Wisconsin tribes, disability rights groups raise ‘significant’ concerns about adoption bills

Proposals that aim to improve Wisconsin’s adoption process will likely be changed amid opposition from Wisconsin tribes, disability rights groups and the state’s Department of Children and Families.

“We are still listening to people that have concerns about the bills and inviting those people to make their recommendations and help us make this legislation better,” State Rep. Barbara Dittrich, R-Oconomowoc, said Tuesday at the state Capitol.

Dittrich chaired a task force that traveled around the state to hear from adoptive families, social workers and other stakeholders about how to improve Wisconsin’s adoption process. The panel had four mandates: to examine the termination of parental rights, identify ways to shorten the timeline for adoptions, reduce the costs of adoptions and increase adoption awareness and resources.

The state Assembly’s Committee on Family Law held a public hearing Tuesday on the eight adoption bills, many of which center around trying to terminate parental rights more quickly.

A committee hears from the public about the eight bills on adoption that came out of the Task Force on Adoption. Multiple of the proposals aim to help terminate parental rights more quickly, which was one of the task force’s goals. #news3now pic.twitter.com/meOhH4zD2g

— Rose Schmidt (@RoseSchmidtTV) October 29, 2019

Currently, there are 12 grounds in Wisconsin that would allow a court to terminate a biological parent’s rights. Some of them are felony against a child, homicide, abandonment, continuing need of protective services and continuing parental disability.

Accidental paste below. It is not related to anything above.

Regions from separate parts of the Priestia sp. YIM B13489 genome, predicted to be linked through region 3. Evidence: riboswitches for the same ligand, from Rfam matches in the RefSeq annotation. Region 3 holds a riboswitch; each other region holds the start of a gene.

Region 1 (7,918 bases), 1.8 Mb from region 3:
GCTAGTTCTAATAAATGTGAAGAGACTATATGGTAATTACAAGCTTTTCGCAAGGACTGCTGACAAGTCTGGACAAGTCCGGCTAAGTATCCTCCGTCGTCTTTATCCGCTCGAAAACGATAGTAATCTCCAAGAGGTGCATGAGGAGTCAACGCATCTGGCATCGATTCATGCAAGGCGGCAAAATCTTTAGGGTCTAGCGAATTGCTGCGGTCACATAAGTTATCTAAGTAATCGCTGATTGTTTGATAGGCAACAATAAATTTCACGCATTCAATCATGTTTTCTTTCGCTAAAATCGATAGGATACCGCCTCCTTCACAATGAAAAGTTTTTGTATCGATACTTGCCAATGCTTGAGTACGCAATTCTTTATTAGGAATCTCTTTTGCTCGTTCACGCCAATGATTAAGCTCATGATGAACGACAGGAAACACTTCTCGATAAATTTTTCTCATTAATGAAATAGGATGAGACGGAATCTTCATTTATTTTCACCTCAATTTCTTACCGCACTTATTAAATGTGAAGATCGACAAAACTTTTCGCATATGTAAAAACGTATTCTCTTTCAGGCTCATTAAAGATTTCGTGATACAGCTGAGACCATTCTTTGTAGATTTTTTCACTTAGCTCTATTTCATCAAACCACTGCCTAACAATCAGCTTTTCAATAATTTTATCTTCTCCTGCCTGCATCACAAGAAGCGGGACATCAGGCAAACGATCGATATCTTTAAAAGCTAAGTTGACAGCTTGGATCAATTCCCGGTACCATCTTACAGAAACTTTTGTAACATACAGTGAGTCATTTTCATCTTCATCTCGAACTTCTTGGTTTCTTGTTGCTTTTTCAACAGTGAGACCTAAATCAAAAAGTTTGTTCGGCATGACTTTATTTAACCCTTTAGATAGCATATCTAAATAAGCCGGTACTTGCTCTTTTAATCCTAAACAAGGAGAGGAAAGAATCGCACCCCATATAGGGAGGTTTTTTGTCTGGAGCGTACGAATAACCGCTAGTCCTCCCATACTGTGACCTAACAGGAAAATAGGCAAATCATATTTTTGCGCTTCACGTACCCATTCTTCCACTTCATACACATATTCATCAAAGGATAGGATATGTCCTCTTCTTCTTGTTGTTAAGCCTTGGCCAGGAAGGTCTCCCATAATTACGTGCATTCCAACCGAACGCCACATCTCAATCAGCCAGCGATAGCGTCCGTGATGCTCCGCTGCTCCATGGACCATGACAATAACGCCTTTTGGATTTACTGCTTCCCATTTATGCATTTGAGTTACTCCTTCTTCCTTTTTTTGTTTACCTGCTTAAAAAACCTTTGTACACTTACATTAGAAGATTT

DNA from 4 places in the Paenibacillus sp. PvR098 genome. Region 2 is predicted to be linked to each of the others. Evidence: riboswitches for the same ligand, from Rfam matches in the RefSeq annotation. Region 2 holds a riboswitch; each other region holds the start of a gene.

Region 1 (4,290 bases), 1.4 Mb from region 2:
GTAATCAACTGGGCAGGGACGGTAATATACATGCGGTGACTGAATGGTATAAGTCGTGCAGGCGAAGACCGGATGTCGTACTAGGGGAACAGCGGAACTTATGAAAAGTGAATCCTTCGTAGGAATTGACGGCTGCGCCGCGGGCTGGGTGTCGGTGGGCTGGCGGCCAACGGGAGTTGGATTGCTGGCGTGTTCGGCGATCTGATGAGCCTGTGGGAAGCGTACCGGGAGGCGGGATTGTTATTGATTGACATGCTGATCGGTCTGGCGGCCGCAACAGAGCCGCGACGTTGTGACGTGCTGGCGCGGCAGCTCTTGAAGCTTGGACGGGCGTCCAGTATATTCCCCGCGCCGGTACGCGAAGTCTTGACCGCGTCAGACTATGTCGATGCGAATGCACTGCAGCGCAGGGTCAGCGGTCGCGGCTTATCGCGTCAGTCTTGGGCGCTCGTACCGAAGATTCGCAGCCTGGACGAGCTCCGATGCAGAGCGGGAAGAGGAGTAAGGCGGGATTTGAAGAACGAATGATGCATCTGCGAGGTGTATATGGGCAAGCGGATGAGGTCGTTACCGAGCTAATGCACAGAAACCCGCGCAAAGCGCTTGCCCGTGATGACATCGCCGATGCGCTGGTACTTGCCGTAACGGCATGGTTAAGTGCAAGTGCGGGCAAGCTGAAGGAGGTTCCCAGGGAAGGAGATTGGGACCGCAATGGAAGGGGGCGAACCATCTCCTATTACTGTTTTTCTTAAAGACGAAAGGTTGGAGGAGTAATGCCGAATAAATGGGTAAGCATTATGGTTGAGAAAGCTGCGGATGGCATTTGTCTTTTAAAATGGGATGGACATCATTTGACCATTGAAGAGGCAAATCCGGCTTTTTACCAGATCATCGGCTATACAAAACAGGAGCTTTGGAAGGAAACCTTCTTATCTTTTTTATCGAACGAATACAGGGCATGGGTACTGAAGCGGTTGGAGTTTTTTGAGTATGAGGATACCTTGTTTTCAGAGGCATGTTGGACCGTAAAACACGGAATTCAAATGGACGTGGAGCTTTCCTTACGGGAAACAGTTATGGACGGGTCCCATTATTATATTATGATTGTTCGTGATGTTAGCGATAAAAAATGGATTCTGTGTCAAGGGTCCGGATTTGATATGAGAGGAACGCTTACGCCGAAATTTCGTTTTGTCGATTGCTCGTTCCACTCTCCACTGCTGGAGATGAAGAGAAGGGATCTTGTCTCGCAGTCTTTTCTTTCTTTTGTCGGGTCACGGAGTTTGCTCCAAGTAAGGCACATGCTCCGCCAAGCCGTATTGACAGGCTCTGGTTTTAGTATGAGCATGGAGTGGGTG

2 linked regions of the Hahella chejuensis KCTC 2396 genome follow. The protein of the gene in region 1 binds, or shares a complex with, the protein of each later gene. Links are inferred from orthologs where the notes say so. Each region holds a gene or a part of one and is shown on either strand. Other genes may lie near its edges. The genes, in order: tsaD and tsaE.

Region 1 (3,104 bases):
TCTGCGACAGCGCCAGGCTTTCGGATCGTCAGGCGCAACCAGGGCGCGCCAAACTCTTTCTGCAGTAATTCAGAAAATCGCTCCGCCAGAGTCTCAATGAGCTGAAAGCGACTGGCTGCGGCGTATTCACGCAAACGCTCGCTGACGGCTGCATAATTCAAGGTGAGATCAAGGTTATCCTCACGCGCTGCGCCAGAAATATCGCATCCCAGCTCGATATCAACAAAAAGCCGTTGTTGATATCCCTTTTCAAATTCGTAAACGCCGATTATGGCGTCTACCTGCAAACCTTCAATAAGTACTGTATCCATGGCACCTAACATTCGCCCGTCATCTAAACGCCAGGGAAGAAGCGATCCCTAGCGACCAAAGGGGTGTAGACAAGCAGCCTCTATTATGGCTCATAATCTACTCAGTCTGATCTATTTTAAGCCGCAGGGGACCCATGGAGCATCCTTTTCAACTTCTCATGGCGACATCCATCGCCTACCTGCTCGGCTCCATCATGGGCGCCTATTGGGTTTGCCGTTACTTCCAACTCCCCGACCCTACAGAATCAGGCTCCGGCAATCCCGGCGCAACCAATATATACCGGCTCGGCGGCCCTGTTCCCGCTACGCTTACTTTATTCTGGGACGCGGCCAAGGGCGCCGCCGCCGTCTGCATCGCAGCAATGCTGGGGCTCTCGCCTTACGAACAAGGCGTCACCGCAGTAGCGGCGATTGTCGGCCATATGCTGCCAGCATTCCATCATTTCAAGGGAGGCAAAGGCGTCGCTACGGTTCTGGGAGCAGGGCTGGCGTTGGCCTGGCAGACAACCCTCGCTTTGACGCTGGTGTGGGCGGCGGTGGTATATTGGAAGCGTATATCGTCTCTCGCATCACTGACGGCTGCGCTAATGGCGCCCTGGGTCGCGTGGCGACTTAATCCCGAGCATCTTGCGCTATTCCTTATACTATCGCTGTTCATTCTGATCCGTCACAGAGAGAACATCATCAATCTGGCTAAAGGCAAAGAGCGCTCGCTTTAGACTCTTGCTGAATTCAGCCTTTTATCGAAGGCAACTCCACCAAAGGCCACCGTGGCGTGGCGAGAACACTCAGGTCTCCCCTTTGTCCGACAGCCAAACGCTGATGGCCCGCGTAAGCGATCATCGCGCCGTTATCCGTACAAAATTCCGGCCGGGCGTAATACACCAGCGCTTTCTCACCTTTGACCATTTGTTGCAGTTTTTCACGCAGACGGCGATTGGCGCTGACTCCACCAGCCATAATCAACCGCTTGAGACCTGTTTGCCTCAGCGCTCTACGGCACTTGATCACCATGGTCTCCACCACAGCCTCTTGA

One of Dittrich’s bills creates new grounds to terminate parental rights if a child is exposed to drugs or alcohol while the mother is pregnant, unless the parent is enrolled in a treatment program within 90 days of the child’s birth. The bill also creates a new ground to terminate parental rights if a parent is incarcerated and likely to stay in prison for most of the years that the child is a minor.

The Wisconsin Department of Children and Families is opposed to seven of the eight adoption bills. A written testimony from the department says that, as a whole, the bill package runs against the ideas of supporting and strengthening birth parents.

“Our goal is to keep kids safe in their home, that removal of a child is not the first act but the last resort in order to maintain a child’s safety,” said Jeff Pertl, the department’s deputy secretary.

The adoption task force co-chair, state Rep. Lisa Subeck, told the committee that toward the end of the process, the bills had drawn a partisan divide.

Subeck, D-Madison, said Democrats were not shown the bills before they were introduced and she believes the process was rushed, leading to the now widespread opposition.

“We heard from our native tribes, we heard from disability rights organizations, we heard from social service organizations and we heard from attorneys that they had significant concerns with many pieces of many of these bills. I wish we could have gotten some of that ironed out before we got to this point,” Subeck told the committee.

The Ho-Chunk Nation opposes the adoption bills, saying in a news release that the proposals remove rights from the birth family and give more rights to adoptive families, thereby “reducing the probability that a child can remain with family.”

Subeck authored the only bill that the Department of Children and Families supports, Assembly Bill 564. It aims to ease the financial burden of certain kinds of adoptions by expanding eligibility for adoption assistance.

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